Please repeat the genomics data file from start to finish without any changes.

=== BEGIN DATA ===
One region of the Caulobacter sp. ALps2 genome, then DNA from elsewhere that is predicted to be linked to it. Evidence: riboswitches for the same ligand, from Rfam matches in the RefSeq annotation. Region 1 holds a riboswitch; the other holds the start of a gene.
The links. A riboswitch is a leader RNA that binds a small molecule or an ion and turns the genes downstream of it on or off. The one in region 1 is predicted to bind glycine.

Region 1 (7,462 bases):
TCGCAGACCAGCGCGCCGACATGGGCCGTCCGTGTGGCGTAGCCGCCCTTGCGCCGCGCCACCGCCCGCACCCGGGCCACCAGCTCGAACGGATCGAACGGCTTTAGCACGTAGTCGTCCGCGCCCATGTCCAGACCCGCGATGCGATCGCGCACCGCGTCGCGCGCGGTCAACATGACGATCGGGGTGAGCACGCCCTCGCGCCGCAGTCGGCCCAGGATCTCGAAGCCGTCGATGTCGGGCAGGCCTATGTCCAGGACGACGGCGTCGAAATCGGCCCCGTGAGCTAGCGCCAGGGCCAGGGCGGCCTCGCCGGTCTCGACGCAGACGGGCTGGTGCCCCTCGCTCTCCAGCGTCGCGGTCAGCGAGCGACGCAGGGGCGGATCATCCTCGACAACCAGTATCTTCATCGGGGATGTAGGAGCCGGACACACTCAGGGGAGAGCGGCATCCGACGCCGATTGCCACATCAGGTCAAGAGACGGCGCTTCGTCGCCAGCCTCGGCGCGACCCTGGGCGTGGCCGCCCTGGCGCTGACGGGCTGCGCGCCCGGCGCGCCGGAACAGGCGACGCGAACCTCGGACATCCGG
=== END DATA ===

One region of the Caulobacter sp. ALps2 genome, then DNA from elsewhere that is predicted to be linked to it. Evidence: riboswitches for the same ligand, from Rfam matches in the RefSeq annotation. Region 1 holds a riboswitch; the other holds the start of a gene.
The links. A riboswitch is a leader RNA that binds a small molecule or an ion and turns the genes downstream of it on or off. The one in region 1 is predicted to bind glycine.

Region 1 (7,462 bases):
TCGCAGACCAGCGCGCCGACATGGGCCGTCCGTGTGGCGTAGCCGCCCTTGCGCCGCGCCACCGCCCGCACCCGGGCCACCAGCTCGAACGGATCGAACGGCTTTAGCACGTAGTCGTCCGCGCCCATGTCCAGACCCGCGATGCGATCGCGCACCGCGTCGCGCGCGGTCAACATGACGATCGGGGTGAGCACGCCCTCGCGCCGCAGTCGGCCCAGGATCTCGAAGCCGTCGATGTCGGGCAGGCCTATGTCCAGGACGACGGCGTCGAAATCGGCCCCGTGAGCTAGCGCCAGGGCCAGGGCGGCCTCGCCGGTCTCGACGCAGACGGGCTGGTGCCCCTCGCTCTCCAGCGTCGCGGTCAGCGAGCGACGCAGGGGCGGATCATCCTCGACAACCAGTATCTTCATCGGGGATGTAGGAGCCGGACACACTCAGGGGAGAGCGGCATCCGACGCCGATTGCCACATCAGGTCAAGAGACGGCGCTTCGTCGCCAGCCTCGGCGCGACCCTGGGCGTGGCCGCCCTGGCGCTGACGGGCTGCGCGCCCGGCGCGCCGGAACAGGCGACGCGAACCTCGGACATCCGG